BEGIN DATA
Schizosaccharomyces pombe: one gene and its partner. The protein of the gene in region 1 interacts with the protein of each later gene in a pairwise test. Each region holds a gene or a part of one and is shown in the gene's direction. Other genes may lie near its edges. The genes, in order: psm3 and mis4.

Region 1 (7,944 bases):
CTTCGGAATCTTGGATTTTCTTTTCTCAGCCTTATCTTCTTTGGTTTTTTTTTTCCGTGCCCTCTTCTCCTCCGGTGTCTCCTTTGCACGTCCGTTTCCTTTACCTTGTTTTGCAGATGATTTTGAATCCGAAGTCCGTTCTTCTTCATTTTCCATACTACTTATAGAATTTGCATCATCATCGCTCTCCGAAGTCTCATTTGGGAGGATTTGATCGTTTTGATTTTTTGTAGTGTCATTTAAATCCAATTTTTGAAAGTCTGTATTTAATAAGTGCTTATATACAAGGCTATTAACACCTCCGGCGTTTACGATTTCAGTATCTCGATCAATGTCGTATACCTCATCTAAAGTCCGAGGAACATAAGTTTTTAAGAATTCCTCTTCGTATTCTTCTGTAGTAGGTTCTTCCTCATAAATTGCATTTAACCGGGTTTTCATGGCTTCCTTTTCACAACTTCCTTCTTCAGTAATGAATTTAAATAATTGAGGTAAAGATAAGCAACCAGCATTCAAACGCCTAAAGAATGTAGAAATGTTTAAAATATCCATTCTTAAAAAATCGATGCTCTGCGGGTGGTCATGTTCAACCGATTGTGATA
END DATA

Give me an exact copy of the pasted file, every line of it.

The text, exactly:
Schizosaccharomyces pombe: one gene and its partner. The protein of the gene in region 1 interacts with the protein of each later gene in a pairwise test. Each region holds a gene or a part of one and is shown in the gene's direction. Other genes may lie near its edges. The genes, in order: psm3 and mis4.

Region 1 (7,944 bases):
CTTCGGAATCTTGGATTTTCTTTTCTCAGCCTTATCTTCTTTGGTTTTTTTTTTCCGTGCCCTCTTCTCCTCCGGTGTCTCCTTTGCACGTCCGTTTCCTTTACCTTGTTTTGCAGATGATTTTGAATCCGAAGTCCGTTCTTCTTCATTTTCCATACTACTTATAGAATTTGCATCATCATCGCTCTCCGAAGTCTCATTTGGGAGGATTTGATCGTTTTGATTTTTTGTAGTGTCATTTAAATCCAATTTTTGAAAGTCTGTATTTAATAAGTGCTTATATACAAGGCTATTAACACCTCCGGCGTTTACGATTTCAGTATCTCGATCAATGTCGTATACCTCATCTAAAGTCCGAGGAACATAAGTTTTTAAGAATTCCTCTTCGTATTCTTCTGTAGTAGGTTCTTCCTCATAAATTGCATTTAACCGGGTTTTCATGGCTTCCTTTTCACAACTTCCTTCTTCAGTAATGAATTTAAATAATTGAGGTAAAGATAAGCAACCAGCATTCAAACGCCTAAAGAATGTAGAAATGTTTAAAATATCCATTCTTAAAAAATCGATGCTCTGCGGGTGGTCATGTTCAACCGATTGTGATA